Source Pravda.Ru

Sydney Celebrates New Year with Massive Fireworks

New Year arrived first in the South Pacific. At midnight local time (1100 GMT) fireworks were set off over Auckland's Sky Tower in New Zealand.

A massive fireworks display has taken place in Sydney, Australia, with some 5,000kg of explosives sent up around around the famous harbour bridge.

An estimated 1.5 million attended the city's dramatic show.

Fireworks were launched from the bridge, from boats in the harbour and from buildings around the waterfront, BBC News reports.

It was also reported, the annual New Year's Eve fireworks display illuminates the sky over Sydney Harbour on December 31, 2009 in Sydney, Australia. The 2009 into 2010 theme is 'Awaken The Spirit' with over 1.5 million people expected to gather around the harbour to watch the12 minute show, KMOX.com reports.

In the meantime, millions of Japanese were to welcome the New Year by flocking to shrines to pray for good fortune in 2010.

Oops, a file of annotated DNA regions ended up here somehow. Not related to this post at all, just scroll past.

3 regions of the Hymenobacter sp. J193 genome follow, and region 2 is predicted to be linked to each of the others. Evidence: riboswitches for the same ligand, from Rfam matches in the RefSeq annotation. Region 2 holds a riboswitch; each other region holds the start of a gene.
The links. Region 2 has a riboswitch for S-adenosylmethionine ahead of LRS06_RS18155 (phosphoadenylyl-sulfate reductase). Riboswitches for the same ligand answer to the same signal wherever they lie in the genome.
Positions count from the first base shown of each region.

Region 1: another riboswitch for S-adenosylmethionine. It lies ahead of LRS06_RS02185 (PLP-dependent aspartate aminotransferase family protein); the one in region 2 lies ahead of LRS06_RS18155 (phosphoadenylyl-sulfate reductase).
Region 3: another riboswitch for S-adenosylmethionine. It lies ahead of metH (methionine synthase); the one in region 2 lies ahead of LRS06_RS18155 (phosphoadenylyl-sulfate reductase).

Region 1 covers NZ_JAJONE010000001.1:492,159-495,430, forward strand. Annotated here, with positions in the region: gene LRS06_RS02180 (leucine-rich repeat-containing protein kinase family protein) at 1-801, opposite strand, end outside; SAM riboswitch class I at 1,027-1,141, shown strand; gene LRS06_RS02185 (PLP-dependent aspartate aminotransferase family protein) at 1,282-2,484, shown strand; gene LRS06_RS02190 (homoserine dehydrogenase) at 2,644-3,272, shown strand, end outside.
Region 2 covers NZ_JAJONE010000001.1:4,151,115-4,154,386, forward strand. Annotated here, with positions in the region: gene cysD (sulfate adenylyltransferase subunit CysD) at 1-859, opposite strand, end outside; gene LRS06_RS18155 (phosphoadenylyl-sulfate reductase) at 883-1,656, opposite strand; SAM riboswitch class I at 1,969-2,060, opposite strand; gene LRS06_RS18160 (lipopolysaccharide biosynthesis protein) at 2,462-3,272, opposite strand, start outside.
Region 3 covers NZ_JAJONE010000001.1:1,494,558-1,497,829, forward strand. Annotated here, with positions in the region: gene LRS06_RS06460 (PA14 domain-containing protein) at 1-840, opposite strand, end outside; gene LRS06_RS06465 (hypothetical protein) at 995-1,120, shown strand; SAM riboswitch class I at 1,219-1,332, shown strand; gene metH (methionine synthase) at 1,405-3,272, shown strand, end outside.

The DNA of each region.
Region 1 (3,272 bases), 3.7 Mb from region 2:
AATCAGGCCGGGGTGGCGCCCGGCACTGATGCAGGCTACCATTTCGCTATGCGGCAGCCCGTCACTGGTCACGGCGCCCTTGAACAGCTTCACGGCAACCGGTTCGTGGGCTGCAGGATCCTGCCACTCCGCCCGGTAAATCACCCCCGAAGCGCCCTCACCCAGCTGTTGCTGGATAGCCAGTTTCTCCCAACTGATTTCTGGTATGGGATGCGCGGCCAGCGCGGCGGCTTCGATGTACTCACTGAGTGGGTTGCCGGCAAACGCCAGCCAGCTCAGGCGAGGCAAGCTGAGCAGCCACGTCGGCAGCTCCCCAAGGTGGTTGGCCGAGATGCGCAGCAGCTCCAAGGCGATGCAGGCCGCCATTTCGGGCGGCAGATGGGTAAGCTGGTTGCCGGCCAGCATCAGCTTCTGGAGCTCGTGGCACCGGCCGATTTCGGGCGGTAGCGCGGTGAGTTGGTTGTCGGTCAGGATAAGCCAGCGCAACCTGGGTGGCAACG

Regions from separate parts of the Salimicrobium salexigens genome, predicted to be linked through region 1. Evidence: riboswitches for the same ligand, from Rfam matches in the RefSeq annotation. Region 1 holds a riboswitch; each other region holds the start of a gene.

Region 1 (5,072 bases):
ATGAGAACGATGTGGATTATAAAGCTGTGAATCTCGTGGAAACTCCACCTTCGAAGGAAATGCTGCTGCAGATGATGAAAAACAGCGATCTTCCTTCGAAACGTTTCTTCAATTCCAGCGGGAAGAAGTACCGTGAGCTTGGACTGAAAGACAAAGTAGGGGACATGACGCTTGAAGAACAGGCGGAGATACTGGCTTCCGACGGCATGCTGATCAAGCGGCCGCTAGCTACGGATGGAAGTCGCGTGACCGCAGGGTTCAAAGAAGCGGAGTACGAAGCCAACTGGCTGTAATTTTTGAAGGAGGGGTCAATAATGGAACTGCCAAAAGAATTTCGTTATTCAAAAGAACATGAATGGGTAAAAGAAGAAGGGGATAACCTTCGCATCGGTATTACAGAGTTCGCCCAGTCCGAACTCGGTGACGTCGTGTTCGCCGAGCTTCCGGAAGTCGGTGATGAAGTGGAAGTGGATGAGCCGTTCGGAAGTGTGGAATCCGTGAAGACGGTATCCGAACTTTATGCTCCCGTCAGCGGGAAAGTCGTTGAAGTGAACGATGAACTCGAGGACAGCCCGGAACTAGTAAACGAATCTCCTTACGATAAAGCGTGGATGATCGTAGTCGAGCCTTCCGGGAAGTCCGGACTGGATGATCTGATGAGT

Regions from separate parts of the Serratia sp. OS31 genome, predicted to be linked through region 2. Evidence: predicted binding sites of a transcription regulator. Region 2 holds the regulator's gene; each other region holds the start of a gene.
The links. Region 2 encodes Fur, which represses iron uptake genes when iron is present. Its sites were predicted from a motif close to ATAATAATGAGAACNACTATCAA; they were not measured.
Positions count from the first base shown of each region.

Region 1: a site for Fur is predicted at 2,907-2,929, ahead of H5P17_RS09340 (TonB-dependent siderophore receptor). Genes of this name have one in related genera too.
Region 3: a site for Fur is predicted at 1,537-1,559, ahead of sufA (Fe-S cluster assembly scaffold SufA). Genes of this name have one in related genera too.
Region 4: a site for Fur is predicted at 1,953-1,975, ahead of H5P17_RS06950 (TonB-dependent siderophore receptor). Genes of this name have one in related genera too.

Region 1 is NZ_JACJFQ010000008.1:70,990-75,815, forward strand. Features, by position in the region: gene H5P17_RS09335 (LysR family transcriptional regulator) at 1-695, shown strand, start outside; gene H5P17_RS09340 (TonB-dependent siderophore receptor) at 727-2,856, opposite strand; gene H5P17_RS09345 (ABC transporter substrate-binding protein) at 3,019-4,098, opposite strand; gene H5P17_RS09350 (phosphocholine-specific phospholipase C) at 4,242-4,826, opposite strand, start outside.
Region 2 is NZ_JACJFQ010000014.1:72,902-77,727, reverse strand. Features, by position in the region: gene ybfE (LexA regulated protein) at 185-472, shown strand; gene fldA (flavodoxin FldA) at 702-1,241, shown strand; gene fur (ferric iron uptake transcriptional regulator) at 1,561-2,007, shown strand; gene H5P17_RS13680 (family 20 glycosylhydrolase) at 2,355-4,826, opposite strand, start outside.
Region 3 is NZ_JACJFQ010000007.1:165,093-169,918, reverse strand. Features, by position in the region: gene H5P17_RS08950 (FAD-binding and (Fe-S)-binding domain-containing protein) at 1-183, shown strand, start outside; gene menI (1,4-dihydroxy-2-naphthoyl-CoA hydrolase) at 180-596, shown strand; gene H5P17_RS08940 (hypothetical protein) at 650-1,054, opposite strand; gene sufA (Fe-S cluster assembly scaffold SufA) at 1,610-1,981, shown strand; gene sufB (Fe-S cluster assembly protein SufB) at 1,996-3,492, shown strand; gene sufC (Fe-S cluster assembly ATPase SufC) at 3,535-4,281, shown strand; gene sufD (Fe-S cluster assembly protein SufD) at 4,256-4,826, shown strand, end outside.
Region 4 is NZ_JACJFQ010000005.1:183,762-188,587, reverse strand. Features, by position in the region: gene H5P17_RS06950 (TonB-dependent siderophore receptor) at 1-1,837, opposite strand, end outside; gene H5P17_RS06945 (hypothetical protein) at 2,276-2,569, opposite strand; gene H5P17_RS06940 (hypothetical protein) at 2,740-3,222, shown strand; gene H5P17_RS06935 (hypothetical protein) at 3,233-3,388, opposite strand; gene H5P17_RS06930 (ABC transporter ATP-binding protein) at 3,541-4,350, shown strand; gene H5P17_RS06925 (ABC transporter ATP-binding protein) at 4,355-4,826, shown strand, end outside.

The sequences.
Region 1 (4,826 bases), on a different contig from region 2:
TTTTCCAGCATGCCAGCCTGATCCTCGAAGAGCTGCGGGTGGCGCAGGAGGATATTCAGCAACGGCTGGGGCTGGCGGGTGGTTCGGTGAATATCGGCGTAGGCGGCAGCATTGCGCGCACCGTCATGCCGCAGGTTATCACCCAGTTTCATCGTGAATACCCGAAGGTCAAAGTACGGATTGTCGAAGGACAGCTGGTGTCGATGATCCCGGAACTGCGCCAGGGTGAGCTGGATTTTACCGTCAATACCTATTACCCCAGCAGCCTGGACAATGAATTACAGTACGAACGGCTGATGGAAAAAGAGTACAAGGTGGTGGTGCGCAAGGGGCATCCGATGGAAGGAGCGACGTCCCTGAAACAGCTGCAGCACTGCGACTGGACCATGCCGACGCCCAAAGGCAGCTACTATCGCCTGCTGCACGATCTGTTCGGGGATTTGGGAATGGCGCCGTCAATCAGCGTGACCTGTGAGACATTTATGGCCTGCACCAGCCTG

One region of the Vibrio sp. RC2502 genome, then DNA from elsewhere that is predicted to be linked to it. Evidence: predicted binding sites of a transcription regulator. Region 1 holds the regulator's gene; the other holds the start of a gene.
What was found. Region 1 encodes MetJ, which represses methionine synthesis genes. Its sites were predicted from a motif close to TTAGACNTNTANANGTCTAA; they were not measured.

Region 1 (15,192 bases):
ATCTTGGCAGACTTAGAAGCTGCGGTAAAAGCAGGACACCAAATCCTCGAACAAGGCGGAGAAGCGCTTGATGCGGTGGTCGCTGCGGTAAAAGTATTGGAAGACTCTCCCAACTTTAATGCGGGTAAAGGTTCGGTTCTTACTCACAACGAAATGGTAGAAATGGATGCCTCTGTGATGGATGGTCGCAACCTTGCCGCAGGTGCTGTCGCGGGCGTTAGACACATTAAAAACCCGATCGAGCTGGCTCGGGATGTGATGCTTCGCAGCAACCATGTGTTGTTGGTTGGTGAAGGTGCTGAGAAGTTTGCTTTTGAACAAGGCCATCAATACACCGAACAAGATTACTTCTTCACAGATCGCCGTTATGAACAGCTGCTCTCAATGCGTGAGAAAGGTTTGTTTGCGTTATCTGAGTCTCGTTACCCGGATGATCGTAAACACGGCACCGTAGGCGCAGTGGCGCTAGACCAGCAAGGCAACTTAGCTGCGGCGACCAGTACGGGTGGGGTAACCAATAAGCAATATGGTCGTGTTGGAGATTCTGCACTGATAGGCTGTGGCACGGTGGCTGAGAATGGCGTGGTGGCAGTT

In the Philippines, officials say about 230 people were hurt by firecrackers and celebratory gunfire despite a government scare campaign, warning people to take precautions and threatening violators of safety rules with arrest.

Many Filipinos, largely influenced by Chinese tradition, believe that noisy New Year's celebrations drive away evil and misfortune.

Fireworks displays were planned to illuminate Hong Kong's crowded skyline, glitzy parties were planned in Singapore, and thousands gathered at Indonesia's national monument in the capital, Jakarta, for a fireworks show.

China uses a different calendar that will mark the New Year in February. Nevertheless, President Hu Jintao wished viewers a happy new year in his end-of-the-year speech broadcast on China Central Television, CBC.ca reports.

Meanwhile, the New Year was celebrated by Romans who used Janus as a symbol of the occasion while seeking forgiveness from their enemies. It was also a time to exchange gifts with one another.

During the Middle Ages, Christians moved New Year's Day to December 25 -- hence the blurry division of New Year's celebrations and the Christmas holiday. The official New Year's Day was then moved to March 25 and called "Annunciation."

Pope Gregory XIII sorted everything out in the 16th century when he revised the Julian calendar and returned the New Year's celebration to January 1, ABC12.com reports.